The first style
The calligrapher who created the first distinct calligraphic style was responsible for scrolls one, nine, and twenty. Because he was in charge of transcribing both the very beginning (scroll one), and the very end (scroll twenty) of the Kokinshu, the presumption is that the calligrapher of the first style was the one who had the highest social status among the three. In terms of identifying the calligrapher, the most prominent theory is that he was FUJIWARA no Yukitsune (1012-1050, also known as Yukitsune SESONJI), son of famed calligrapher FUJIWARA no Yukinari (his first name can also be rendered as Kozei), but there is no definitive proof of this. The calligraphy of the first style remains highly regarded as a model of kana calligraphy, and continues to be used as such even today. The calligraphic style is marked by grace and beauty, with the form of the characters done mainly in the calligrapher's own hand; there are no rough spots, and the continuous, flowing lines (in which multiple characters are written continuously, without breaks between them) show restraint. Examples of other brushwork done in the same or closely connected hand as that of the first style include the Daiji wakanroeishu-gire (Fragmented Collection of Japanese and Chinese Poems, currently owned by various families), the Shinso hisho (in the possession of the Fujita Art Museum), and the Waka keijushu (10 Different Styles of Waka, owned by Tokyo National Museum).
The second style
Of the scrolls that are still extant, the calligrapher of the second style was responsible for scrolls two, three, five, and eight. The art historian Shigemi KOMATSU has postulated that the calligrapher of the second style was MINAMOTO no Kaneyuki (active around 1023-1074). The second style matches the brushwork of one of the passages written on the reverse side of the volume of the Engi-shiki (an ancient code of laws) owned by the Kujo family that is known to be by Kaneyuki, and for this and other reasons, even when looked at from different viewpoints, the theory that Kaneyuki was the calligrapher of the second style is all but conclusively proven. Of the three calligraphic styles in the Koya-gire, it is the brushwork of the second style that is the most idiosyncratic and unique; it is distinguished by the frequent use of brushstrokes at oblique angles, rising to the right, and by its thick, heavily drawn characters. Examples of brushwork in the same or closely related hand as that of the second style include the colored headboard of a wall painting in Phoenix Hall of Byodoin temple, the Katsuranomiya manuscript of the Manyoshu (owned by the Imperial House), the Kumogami manuscripts of the Wakan roeishu (in the possession of the Sannomaru Shozokan), and the Sekito manuscripts of the Wakan roeishu-gire (owned by a variety of families).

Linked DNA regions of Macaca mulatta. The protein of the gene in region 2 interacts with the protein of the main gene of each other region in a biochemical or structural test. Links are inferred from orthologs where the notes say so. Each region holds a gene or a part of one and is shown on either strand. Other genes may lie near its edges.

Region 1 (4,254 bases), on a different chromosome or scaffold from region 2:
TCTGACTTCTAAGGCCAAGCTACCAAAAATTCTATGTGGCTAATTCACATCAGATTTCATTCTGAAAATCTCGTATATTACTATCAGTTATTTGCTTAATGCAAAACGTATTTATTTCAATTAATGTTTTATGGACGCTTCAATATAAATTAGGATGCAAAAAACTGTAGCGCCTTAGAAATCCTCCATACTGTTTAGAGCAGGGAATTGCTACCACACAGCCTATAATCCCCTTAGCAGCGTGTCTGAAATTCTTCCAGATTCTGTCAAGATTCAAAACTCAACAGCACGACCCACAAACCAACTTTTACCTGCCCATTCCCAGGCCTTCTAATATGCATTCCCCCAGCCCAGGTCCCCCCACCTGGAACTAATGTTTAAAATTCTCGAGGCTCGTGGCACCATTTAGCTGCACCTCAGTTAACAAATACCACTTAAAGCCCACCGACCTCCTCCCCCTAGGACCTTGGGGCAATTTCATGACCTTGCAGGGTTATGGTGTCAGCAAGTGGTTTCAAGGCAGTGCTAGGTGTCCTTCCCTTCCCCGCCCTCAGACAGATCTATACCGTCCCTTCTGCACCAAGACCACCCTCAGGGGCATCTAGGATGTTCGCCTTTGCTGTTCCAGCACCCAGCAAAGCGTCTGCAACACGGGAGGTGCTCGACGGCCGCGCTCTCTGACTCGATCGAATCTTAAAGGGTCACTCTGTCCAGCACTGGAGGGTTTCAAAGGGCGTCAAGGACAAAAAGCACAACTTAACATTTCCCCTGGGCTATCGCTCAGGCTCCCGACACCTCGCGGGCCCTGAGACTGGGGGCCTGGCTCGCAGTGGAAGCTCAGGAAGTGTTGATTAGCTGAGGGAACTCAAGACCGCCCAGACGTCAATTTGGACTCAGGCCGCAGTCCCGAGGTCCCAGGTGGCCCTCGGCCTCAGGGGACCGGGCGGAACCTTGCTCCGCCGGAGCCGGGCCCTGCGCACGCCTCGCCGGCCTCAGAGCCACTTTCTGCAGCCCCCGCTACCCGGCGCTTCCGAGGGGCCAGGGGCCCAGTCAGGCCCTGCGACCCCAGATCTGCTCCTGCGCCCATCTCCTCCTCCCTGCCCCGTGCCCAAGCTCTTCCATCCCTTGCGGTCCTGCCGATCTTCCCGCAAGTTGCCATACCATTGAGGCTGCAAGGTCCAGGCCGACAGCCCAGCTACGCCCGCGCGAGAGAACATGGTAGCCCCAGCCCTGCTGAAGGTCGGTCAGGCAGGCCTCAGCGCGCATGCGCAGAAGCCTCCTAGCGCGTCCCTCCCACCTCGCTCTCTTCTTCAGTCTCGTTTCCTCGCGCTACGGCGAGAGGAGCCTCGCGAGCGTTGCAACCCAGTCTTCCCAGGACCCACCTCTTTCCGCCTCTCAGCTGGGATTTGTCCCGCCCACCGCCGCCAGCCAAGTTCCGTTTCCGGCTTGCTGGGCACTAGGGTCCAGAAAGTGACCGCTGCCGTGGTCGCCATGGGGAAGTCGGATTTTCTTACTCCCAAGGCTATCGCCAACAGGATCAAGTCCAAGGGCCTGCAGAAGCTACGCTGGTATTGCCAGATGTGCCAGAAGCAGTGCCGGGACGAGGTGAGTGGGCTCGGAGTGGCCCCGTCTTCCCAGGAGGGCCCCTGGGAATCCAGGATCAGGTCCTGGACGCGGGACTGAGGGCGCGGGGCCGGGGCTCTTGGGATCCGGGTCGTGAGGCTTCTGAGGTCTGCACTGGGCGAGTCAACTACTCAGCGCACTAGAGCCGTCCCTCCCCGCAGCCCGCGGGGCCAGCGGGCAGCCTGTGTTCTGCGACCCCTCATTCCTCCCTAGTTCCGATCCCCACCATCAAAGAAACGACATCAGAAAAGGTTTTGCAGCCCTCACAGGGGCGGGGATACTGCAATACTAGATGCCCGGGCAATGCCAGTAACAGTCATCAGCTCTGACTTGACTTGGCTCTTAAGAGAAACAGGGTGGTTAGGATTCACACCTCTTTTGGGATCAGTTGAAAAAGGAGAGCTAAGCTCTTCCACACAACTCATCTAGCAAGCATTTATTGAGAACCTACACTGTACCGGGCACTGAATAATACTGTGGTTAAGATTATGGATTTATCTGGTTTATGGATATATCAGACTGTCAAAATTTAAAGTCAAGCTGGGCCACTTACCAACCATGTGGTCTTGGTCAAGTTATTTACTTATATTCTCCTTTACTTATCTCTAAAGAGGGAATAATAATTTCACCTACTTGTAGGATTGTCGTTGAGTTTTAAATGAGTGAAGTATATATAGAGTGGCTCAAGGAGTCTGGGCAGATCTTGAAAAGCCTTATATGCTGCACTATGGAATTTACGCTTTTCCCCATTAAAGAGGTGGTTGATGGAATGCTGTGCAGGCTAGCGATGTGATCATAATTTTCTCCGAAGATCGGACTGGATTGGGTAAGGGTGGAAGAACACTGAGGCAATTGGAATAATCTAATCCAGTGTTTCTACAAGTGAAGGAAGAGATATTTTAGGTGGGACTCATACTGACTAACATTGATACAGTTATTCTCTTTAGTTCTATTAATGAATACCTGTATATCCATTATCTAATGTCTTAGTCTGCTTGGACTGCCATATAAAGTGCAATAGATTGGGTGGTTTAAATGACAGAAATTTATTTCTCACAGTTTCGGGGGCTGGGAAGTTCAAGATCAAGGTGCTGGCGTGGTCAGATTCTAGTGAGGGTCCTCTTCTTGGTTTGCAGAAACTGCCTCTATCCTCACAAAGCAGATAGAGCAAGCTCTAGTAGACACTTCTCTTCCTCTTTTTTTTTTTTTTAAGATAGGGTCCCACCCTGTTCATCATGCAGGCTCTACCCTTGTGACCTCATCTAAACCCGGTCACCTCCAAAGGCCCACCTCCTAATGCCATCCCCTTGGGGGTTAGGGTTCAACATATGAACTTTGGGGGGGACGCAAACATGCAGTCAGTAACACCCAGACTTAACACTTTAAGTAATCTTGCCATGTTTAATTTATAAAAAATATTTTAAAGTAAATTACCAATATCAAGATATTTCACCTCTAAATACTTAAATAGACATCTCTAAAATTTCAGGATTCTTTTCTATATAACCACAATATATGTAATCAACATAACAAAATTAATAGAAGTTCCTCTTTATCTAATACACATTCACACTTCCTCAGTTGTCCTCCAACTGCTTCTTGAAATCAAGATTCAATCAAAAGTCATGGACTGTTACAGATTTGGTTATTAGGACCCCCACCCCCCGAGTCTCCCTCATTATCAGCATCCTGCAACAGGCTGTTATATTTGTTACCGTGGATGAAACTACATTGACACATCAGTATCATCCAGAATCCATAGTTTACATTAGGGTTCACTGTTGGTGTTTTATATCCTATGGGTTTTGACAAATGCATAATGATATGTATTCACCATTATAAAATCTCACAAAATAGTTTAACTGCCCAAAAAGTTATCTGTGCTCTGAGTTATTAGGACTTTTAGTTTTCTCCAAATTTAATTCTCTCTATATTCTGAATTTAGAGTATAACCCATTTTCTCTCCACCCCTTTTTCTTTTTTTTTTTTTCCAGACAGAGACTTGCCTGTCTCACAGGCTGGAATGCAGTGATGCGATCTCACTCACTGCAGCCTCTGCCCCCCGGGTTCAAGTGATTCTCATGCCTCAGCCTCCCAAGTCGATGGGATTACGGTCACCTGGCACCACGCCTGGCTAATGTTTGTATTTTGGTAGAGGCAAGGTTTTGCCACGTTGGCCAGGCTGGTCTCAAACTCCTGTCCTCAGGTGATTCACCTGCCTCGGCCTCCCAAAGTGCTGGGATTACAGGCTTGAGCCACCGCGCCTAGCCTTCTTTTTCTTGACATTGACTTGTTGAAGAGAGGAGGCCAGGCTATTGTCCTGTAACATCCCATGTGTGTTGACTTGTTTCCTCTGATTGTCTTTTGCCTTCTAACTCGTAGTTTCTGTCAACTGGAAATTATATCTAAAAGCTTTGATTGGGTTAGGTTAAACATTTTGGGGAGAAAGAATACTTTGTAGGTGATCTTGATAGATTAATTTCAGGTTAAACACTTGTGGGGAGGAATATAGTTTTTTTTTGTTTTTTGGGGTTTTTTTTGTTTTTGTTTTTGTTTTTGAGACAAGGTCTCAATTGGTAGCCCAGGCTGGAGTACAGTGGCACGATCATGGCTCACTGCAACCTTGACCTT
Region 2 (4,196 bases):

The third style
Of the Koya-gire scrolls still extant, the calligrapher of the third style was responsible for scrolls eighteen and nineteen. There is a theory claiming the calligrapher was FUJIWARA no Kintsune (?-1099), but this matter is still very much in doubt. The style of the calligraphy is marked by gentleness, and of the three styles in the Koya-gire, it is considered the most modern. Examples of brushwork in the same or closely related hand as that of the calligrapher of the third style include the Deccho manuscript of the Wakan roeishu (owned by the Sannomaru Shozokan), the first scroll of the Genryaku kobon manuscript of the Manyoshu (owned by Tokyo National Museum), the Iyo-gire (dankan from the Wakan roeishu, owned by various families), the Horei-gire (dankan from the Misho kashu or "collection of anonymous poems," owned by various families), and the Horinji-gire (dankan from the written copy of the Wakan roeishu, owned by various families).